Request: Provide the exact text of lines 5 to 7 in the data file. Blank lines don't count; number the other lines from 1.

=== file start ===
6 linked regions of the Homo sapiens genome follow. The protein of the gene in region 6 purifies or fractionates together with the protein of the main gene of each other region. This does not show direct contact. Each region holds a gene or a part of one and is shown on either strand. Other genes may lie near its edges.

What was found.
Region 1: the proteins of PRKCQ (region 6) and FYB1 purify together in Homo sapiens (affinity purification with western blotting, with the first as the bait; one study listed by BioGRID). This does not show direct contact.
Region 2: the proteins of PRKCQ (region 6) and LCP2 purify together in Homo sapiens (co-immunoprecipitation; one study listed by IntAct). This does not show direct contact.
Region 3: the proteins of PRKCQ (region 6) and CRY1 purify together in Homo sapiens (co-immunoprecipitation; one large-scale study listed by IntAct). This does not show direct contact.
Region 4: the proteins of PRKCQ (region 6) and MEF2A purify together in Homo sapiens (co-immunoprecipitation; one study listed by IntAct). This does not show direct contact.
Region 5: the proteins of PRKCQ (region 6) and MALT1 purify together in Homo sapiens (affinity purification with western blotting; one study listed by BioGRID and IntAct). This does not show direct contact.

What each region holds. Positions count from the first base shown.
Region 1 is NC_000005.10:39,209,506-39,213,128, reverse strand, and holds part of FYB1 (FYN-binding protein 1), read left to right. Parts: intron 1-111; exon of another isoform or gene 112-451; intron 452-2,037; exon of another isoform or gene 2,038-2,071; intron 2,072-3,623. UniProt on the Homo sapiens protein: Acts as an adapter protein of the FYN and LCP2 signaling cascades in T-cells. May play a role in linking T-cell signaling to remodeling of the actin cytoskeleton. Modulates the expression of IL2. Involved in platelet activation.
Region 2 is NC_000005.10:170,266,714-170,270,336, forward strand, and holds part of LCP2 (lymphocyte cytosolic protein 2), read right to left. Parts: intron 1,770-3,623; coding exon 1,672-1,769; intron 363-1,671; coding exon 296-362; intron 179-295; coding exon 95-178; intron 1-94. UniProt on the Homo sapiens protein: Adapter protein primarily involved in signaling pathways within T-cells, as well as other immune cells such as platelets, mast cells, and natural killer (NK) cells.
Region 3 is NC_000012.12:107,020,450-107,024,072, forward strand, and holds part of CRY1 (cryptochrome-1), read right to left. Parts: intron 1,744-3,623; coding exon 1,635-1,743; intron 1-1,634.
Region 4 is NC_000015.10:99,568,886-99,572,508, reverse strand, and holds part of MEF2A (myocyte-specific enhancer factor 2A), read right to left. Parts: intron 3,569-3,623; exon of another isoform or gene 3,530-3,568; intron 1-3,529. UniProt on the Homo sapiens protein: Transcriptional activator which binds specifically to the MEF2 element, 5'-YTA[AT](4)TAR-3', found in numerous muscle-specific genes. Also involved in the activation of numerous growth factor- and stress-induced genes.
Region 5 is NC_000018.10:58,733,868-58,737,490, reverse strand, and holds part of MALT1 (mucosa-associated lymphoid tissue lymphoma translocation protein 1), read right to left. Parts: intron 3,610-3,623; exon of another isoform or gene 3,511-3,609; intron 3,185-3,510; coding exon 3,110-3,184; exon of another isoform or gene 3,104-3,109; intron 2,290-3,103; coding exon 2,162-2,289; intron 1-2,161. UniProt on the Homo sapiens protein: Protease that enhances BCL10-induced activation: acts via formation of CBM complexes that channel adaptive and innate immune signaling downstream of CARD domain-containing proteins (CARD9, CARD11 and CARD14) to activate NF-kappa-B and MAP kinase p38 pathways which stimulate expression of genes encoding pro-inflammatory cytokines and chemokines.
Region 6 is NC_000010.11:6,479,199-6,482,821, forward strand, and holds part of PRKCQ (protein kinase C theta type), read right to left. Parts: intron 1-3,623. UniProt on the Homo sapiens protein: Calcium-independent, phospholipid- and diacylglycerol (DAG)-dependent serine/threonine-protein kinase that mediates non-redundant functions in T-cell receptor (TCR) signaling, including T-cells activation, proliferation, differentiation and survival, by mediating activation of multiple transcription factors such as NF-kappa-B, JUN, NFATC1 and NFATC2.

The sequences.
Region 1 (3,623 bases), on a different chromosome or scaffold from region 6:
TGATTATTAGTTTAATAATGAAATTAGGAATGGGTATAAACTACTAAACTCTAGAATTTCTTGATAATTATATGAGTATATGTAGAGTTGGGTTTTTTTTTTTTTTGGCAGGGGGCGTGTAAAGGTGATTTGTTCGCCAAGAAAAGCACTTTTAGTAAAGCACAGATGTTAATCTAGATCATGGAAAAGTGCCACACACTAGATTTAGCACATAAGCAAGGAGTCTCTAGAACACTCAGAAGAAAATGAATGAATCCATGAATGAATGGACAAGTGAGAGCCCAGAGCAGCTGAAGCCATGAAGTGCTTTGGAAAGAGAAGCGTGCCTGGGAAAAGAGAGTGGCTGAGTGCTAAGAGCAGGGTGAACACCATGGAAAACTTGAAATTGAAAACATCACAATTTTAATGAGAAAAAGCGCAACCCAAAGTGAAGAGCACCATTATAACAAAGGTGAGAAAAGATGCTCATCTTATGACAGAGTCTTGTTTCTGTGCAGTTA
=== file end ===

Region 3: the proteins of PRKCQ (region 6) and CRY1 purify together in Homo sapiens (co-immunoprecipitation; one large-scale study listed by IntAct). This does not show direct contact.
Region 4: the proteins of PRKCQ (region 6) and MEF2A purify together in Homo sapiens (co-immunoprecipitation; one study listed by IntAct). This does not show direct contact.
Region 5: the proteins of PRKCQ (region 6) and MALT1 purify together in Homo sapiens (affinity purification with western blotting; one study listed by BioGRID and IntAct). This does not show direct contact.